With the second week of December coming and going, we’re quickly seeing the end of the year approaching. Some may be shifting into holiday mode, but those in the tech policy world aren’t seeing any respite. From test driven development of tech policy, to health privacy, USMCA and Section 230 to tech job growth, and global misinformation – it’s all in this week’s Protego Press Weekly Round Up.
In Case You Missed It: Technology policies and the processes used by policymaking teams to create them need to be more robust. Ginny Fahs, Brandie Nonnecke and Neal Parikh ponder if the same processes that made software more robust might be applied to technology policy to do the same. In Applying Test-Driven Development to Technology Policy, they propose the implementation of a popular approach to software testing called “test-driven development” which has shown the ability to create software of higher quality and which is more reliable. Specifically, an individual employing TDD for policy would consider the intent of the policy, brainstorm hypothetical and real situations the policy might influence, develop test cases to evaluate the impacts of the policy language on the hypothetical and real situations, and consider appropriate remedies to mitigate negative consequences. Read more here.
In Case You Missed It 2: The nation’s second-largest health system, Ascension, has agreed to allow the software behemoth Google access to tens of millions of patient records. The partnership, called Project Nightingale, aims to improve how information is used for patient care. Specifically, Ascension and Google are trying to build tools, including artificial intelligence and machine learning, “to make health records more useful, more accessible and more searchable” for doctors. Information can be used to identify health threats, understand how diseases spread and decide how to spend resources. But it’s more complicated than that. While The law deals with what can be done with data; Cason Schmit, Assistant Professor of Public Health at Texas A&M University writes about the ethics of the deal and asks what should be done.
USMCA and Tech Protections: Legal protections for technology companies are still in the free-trade deal between the United States, Mexico and Canada that was endorsed by Speaker Nancy Pelosi (D-Calf.) on Tuesday despite her efforts to remove them. The language of the trade pact mirrors Section 230, meaning that tech companies will have the same legal protections in Mexico and Canada as they do here at home. As Axios writes, “Getting Section 230-style language into trade agreements is a big win for the tech industry. It extends the law’s protections into other countries, and it makes it harder for U.S. lawmakers to tinker with tech’s liability shield.”
Video Games and The Dark Corners of the Web: The NYT has a deep expose on how video games and online chats have become the hunting grounds for sexual predators. Specifically, Nellie Bowles and Michael H. Keller write how “sexual predators and other bad actors have found an easy access point into the lives of young people: They are meeting them online through multiplayer video games and chat apps, making virtual connections right in their victims’ homes.” And, unfortunately, “there are a few seemingly simple protections against online predators, but logistics, gaming culture and financial concerns present obstacles.”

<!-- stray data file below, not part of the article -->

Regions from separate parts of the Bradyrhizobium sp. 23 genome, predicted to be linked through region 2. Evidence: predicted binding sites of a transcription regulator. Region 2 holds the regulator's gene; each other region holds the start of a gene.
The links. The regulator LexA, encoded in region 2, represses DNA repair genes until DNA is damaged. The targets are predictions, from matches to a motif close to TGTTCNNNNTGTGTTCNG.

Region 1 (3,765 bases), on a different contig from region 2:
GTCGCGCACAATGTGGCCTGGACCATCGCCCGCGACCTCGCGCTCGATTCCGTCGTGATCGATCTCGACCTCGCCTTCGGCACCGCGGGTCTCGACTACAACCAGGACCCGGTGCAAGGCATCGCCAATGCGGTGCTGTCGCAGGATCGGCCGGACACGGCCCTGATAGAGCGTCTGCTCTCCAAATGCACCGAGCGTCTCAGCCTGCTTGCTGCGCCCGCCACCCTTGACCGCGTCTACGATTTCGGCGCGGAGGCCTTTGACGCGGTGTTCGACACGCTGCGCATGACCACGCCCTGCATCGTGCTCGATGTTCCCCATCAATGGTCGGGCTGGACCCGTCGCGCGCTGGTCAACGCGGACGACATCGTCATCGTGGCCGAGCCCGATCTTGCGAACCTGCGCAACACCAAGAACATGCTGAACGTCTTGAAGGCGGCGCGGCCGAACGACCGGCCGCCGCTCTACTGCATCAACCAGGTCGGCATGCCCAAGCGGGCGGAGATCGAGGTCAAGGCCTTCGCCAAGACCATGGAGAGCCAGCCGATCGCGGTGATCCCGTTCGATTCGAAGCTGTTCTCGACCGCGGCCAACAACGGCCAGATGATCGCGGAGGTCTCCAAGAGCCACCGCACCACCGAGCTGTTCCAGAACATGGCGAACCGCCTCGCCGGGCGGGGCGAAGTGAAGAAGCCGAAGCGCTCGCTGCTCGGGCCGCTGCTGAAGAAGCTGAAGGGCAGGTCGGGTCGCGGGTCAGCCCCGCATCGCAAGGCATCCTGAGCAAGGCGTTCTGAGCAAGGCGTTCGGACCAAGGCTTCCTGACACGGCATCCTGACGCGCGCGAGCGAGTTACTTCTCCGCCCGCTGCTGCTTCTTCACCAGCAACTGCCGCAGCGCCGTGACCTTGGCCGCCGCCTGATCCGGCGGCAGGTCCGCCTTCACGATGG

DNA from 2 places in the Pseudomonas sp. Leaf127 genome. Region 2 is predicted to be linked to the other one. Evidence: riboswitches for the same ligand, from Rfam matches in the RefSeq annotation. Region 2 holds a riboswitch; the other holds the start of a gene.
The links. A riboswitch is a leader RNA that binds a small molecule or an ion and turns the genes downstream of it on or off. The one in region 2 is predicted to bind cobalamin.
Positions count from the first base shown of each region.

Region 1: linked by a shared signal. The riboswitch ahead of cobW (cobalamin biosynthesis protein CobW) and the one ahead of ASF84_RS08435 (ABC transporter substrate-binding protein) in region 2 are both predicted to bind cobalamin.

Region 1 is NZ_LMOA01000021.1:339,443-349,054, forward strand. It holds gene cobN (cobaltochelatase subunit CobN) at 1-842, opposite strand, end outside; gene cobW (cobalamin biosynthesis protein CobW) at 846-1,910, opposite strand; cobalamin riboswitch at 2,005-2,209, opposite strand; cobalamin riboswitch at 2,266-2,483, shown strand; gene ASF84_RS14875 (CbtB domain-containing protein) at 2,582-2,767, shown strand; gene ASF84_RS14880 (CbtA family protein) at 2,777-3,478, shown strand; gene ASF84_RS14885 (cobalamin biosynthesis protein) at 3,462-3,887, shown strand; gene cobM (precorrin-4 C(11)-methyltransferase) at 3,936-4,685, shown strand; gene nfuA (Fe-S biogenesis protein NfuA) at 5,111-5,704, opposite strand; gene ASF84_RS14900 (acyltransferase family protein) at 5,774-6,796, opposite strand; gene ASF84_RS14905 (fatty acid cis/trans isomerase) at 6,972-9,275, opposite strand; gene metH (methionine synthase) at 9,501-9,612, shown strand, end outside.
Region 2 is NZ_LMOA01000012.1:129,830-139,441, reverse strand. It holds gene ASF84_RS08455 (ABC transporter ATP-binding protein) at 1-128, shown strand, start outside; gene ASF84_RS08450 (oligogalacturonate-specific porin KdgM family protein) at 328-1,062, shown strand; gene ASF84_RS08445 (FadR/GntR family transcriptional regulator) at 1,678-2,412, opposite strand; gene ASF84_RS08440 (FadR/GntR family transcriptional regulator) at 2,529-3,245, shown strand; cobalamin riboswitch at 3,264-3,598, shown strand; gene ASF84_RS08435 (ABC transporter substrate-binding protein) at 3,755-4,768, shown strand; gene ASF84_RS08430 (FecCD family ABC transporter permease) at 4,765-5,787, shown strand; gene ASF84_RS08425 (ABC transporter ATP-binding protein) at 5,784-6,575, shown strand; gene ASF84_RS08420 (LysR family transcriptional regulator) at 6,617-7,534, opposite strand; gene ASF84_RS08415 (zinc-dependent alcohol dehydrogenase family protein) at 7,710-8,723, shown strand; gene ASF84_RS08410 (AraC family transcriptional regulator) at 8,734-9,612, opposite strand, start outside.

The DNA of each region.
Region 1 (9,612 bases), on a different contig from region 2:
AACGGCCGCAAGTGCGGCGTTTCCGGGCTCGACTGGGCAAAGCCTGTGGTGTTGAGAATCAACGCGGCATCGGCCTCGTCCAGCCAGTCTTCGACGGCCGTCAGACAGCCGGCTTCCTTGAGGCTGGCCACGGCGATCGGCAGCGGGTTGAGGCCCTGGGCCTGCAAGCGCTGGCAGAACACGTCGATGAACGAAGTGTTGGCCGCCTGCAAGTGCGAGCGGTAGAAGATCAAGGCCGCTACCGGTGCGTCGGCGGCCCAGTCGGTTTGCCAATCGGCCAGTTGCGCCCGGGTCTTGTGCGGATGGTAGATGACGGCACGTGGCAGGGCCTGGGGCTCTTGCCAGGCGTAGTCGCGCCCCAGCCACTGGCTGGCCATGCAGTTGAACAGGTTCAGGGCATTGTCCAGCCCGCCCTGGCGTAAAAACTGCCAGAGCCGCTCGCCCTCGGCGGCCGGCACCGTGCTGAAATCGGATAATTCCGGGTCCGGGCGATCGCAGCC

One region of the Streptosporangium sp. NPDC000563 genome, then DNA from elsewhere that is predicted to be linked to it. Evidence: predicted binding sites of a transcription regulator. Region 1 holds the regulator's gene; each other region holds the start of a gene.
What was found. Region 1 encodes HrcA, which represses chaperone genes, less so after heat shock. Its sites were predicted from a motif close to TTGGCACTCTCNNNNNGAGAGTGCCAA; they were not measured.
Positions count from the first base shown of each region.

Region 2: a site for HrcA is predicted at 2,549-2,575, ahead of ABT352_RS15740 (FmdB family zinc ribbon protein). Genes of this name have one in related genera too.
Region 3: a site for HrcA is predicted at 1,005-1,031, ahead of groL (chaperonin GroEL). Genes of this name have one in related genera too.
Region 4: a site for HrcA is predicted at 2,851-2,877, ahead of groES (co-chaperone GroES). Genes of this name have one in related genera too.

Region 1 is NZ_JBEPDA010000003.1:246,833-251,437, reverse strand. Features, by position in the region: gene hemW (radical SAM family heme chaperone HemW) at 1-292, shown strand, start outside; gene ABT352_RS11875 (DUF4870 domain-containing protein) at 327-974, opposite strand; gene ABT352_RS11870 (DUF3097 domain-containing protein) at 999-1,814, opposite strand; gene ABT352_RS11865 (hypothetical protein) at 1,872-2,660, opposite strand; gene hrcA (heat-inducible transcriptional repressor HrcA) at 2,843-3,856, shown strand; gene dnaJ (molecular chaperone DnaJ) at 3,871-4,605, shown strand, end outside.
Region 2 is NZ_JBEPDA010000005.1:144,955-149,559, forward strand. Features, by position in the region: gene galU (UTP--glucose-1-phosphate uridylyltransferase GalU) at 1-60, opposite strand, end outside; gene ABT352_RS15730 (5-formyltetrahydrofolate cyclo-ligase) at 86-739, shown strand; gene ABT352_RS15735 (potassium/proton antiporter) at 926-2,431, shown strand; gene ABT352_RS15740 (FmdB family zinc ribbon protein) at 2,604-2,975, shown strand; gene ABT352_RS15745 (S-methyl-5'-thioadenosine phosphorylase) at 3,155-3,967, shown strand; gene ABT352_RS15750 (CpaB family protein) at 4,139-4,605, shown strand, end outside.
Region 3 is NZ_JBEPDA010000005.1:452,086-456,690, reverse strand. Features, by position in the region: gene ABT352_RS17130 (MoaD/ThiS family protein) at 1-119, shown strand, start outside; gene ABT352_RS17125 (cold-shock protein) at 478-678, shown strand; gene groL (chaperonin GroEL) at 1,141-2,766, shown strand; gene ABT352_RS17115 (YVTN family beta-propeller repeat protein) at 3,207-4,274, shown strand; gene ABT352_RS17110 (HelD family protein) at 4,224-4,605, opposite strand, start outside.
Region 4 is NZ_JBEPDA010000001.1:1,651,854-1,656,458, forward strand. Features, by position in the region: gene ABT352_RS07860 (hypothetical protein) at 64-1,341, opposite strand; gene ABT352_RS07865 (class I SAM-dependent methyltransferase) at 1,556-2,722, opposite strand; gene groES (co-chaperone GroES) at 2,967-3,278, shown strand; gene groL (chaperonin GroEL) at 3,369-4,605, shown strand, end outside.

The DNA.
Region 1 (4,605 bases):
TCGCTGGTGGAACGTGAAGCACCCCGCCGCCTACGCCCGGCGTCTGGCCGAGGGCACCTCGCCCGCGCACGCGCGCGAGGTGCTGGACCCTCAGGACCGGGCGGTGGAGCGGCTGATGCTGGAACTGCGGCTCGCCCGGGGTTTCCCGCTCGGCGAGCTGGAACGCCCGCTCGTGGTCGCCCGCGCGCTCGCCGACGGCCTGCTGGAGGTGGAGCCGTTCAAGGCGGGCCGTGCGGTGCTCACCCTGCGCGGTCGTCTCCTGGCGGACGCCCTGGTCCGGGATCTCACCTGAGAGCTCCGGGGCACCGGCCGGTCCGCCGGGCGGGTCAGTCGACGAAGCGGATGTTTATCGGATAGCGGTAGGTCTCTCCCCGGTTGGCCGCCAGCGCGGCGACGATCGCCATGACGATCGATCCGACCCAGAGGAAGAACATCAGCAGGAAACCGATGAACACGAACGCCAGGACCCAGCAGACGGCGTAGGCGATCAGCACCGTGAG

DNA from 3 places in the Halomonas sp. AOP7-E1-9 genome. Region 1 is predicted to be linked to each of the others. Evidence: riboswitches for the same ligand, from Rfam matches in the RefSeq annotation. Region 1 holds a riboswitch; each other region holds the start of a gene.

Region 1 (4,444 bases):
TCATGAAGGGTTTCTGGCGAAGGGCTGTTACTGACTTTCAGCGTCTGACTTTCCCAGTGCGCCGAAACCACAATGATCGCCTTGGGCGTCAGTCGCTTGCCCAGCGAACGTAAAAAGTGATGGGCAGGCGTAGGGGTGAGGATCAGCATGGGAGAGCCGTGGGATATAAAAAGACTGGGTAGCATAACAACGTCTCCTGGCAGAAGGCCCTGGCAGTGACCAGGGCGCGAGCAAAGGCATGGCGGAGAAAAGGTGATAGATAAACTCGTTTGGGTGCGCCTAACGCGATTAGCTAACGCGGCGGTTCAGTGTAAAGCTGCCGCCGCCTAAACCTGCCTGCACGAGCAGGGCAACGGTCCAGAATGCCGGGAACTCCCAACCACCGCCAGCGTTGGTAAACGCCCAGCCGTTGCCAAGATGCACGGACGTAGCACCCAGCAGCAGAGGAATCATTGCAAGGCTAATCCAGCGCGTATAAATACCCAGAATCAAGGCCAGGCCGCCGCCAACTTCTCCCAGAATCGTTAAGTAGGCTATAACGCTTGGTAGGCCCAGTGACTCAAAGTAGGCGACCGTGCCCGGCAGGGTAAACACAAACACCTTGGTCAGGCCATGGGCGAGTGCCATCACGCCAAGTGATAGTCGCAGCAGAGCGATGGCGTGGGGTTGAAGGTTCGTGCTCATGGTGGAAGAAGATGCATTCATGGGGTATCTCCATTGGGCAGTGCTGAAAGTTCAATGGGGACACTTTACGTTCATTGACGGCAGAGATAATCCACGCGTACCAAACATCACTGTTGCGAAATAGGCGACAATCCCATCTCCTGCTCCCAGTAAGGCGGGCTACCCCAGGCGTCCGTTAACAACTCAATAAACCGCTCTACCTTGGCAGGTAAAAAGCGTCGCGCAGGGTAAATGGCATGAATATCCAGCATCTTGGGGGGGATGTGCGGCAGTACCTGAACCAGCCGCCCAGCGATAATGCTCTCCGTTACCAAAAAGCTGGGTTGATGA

Tech Job Growth: The majority of job growth in high-tech industries is concentrated in just a handful of metropolitan areas in the U.S., and this regional divide drives “national inequality” as the rest of the nation struggles to keep up, according to a new report.
More than 90% of the country’s growth in “innovation sector” jobs between 2005 and 2017 have taken place in just five cities: Boston, San Francisco, San Jose, Seattle and San Diego, according to a report from Washington, D.C.-based think tanks the Brookings Institute and the Information Technology and Innovation Foundation.
The result: Wealth and productivity are becoming even more concentrated in fewer, primarily coastal cities. One-third of the nation’s innovation jobs resides in just 16 counties; half are concentrated in 41 counties. These jobs are high-paying and contribute to overall faster wage growth in the areas they’re located, than in areas with fewer innovation jobs. They also result in a lot of secondary work — jobs created to help serve those workers.
Misinformation Around The World: Facebook users have been bombarded with misleading ads about medication meant to prevent the transmission of HIV, according to lesbian, gay, bisexual and transgender advocates, who say the tech giant’s refusal to remove the content has created a public-health crisis. The ads have been viewed millions of times in recent months, Facebook’s archive reveals, and LGBT organizations argue they’ve had a dire effect: They’ve scared patients, potentially those who may be most at risk of contracting HIV, out of taking preventative drugs, known as PrEP, even though health officials and federal regulators have said they are safe.
And, in Pakistan, a series of anti-vaccination propaganda videos went viral on social media shortly after the launch of a nationwide polio eradication campaign in April 2019.
The mass panic triggered by the spread of the propaganda culminated in a record number of locals refusing the vaccine alongside an increase in attacks on health workers and security personnel. An investigation by the authorities found that the campaign had been coordinated by a local resident who was later arrested, alongside 12 accomplices, for spreading the false information.
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